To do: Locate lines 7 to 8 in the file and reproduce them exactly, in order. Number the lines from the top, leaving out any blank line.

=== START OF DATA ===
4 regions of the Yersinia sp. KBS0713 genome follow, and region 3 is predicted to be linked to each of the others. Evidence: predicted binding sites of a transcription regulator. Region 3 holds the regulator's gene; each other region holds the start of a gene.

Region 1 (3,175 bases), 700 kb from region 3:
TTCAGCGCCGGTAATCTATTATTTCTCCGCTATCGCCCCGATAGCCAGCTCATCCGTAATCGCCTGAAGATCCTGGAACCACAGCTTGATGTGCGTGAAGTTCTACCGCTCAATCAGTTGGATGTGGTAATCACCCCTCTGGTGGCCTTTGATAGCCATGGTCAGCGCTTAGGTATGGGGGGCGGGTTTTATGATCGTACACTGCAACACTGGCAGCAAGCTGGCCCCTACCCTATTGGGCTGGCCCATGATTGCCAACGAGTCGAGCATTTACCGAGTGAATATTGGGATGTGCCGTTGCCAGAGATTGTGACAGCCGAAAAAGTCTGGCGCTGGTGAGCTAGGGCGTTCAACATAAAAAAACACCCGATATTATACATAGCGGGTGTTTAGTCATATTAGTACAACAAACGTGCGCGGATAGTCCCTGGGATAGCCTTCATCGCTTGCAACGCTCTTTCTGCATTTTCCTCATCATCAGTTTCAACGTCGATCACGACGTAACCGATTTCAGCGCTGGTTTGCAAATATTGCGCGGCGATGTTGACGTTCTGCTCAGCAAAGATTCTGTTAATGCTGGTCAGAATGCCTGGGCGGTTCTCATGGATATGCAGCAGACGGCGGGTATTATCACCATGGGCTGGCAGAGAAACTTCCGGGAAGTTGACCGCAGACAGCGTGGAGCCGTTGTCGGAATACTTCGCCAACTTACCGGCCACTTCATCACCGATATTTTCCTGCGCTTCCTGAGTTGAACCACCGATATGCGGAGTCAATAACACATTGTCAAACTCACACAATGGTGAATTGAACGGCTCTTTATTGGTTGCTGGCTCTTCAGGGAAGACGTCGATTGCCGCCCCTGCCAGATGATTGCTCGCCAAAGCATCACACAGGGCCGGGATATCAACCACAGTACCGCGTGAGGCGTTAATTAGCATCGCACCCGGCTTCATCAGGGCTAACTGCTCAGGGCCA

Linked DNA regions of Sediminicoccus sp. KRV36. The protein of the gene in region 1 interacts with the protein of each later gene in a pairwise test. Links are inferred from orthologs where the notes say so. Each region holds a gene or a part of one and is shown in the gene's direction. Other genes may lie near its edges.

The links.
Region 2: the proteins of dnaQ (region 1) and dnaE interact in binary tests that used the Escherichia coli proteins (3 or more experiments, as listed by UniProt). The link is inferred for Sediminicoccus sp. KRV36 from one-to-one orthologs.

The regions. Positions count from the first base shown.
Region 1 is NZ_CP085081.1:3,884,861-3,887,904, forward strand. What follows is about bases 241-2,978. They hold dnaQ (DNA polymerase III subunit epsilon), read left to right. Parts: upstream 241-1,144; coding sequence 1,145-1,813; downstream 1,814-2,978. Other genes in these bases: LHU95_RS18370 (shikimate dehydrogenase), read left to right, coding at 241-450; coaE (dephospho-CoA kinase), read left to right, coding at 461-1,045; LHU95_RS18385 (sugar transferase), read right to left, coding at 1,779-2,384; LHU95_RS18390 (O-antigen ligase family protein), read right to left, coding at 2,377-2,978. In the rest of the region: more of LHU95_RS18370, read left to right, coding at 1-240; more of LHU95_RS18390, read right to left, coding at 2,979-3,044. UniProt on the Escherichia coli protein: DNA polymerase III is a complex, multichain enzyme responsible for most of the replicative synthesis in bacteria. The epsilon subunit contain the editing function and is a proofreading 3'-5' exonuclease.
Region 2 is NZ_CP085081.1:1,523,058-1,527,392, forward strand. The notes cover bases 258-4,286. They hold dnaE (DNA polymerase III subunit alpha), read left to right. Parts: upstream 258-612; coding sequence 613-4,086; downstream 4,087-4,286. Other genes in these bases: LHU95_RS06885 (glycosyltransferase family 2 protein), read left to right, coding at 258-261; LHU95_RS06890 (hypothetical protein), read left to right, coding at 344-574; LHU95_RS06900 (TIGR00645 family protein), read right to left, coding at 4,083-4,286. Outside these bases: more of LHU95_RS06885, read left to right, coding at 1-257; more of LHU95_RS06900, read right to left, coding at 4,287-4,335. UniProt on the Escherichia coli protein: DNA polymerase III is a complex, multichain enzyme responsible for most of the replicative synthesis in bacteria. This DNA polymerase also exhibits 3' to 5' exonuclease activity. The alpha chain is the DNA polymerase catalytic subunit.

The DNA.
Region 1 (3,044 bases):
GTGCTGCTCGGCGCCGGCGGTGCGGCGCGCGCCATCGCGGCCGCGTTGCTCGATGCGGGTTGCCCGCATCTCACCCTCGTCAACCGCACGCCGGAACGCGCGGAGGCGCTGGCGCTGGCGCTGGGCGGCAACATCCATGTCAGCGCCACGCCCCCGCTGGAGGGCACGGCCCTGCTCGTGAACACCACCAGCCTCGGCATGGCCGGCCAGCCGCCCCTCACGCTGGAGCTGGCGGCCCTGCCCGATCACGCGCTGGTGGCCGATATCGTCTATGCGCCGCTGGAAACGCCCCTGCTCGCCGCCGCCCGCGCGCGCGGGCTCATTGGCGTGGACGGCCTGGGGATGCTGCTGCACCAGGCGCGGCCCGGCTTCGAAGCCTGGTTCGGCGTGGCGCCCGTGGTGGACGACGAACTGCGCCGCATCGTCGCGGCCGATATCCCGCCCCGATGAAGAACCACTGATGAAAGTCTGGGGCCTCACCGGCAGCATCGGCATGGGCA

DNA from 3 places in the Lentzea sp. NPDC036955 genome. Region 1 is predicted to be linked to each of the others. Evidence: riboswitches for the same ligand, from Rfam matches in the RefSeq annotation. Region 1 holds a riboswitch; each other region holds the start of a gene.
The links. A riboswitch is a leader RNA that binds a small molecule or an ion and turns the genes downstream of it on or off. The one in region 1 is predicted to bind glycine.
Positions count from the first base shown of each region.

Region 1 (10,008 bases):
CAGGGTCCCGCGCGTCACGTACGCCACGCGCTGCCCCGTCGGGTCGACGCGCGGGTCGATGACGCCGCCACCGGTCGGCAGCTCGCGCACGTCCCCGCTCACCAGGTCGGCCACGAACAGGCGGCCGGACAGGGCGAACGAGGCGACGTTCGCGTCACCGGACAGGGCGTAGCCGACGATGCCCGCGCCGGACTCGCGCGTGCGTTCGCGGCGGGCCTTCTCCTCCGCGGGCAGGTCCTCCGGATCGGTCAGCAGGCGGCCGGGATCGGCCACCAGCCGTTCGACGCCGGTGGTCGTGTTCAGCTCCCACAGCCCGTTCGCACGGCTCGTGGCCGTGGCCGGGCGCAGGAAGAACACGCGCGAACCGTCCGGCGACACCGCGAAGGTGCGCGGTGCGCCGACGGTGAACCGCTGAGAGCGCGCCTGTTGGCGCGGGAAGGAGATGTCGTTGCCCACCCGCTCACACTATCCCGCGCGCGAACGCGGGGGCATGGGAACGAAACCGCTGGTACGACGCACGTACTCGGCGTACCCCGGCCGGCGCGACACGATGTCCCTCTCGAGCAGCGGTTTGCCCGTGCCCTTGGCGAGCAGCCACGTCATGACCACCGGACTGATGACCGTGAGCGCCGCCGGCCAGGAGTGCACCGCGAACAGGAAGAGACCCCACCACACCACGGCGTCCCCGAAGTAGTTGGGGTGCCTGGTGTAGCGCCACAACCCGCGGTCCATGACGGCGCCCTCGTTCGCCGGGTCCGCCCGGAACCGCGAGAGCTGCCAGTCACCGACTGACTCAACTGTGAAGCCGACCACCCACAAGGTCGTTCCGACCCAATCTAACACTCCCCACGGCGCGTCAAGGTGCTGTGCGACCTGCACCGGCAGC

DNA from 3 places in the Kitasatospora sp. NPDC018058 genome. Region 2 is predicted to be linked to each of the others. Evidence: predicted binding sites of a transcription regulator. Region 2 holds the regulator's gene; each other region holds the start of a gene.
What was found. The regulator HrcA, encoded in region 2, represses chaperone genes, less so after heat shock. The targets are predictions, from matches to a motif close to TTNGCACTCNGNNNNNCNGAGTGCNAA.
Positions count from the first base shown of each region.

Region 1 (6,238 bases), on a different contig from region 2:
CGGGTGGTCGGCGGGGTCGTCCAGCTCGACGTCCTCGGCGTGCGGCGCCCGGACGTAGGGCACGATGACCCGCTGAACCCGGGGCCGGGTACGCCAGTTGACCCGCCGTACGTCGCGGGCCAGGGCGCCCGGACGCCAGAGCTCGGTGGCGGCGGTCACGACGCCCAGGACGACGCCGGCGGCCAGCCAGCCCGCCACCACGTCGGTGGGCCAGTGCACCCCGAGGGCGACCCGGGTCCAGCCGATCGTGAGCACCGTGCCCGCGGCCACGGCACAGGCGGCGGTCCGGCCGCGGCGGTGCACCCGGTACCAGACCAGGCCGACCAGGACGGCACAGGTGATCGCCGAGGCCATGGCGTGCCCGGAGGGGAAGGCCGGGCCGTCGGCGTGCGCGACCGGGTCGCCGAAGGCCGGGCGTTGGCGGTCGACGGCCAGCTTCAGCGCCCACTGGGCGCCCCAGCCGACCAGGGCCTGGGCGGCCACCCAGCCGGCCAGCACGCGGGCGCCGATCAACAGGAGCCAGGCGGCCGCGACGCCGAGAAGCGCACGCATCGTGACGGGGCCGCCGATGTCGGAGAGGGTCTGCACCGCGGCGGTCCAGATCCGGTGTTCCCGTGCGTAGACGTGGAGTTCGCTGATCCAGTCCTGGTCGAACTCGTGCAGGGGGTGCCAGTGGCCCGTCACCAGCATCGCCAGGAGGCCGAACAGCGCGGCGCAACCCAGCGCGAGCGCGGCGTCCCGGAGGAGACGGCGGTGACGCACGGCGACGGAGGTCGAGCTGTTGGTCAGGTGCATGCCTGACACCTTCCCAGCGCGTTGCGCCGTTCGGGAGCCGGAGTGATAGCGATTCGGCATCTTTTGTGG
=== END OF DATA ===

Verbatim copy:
The regions. Positions count from the first base shown.
Region 1 is NZ_CP085081.1:3,884,861-3,887,904, forward strand. What follows is about bases 241-2,978. They hold dnaQ (DNA polymerase III subunit epsilon), read left to right. Parts: upstream 241-1,144; coding sequence 1,145-1,813; downstream 1,814-2,978. Other genes in these bases: LHU95_RS18370 (shikimate dehydrogenase), read left to right, coding at 241-450; coaE (dephospho-CoA kinase), read left to right, coding at 461-1,045; LHU95_RS18385 (sugar transferase), read right to left, coding at 1,779-2,384; LHU95_RS18390 (O-antigen ligase family protein), read right to left, coding at 2,377-2,978. In the rest of the region: more of LHU95_RS18370, read left to right, coding at 1-240; more of LHU95_RS18390, read right to left, coding at 2,979-3,044. UniProt on the Escherichia coli protein: DNA polymerase III is a complex, multichain enzyme responsible for most of the replicative synthesis in bacteria. The epsilon subunit contain the editing function and is a proofreading 3'-5' exonuclease.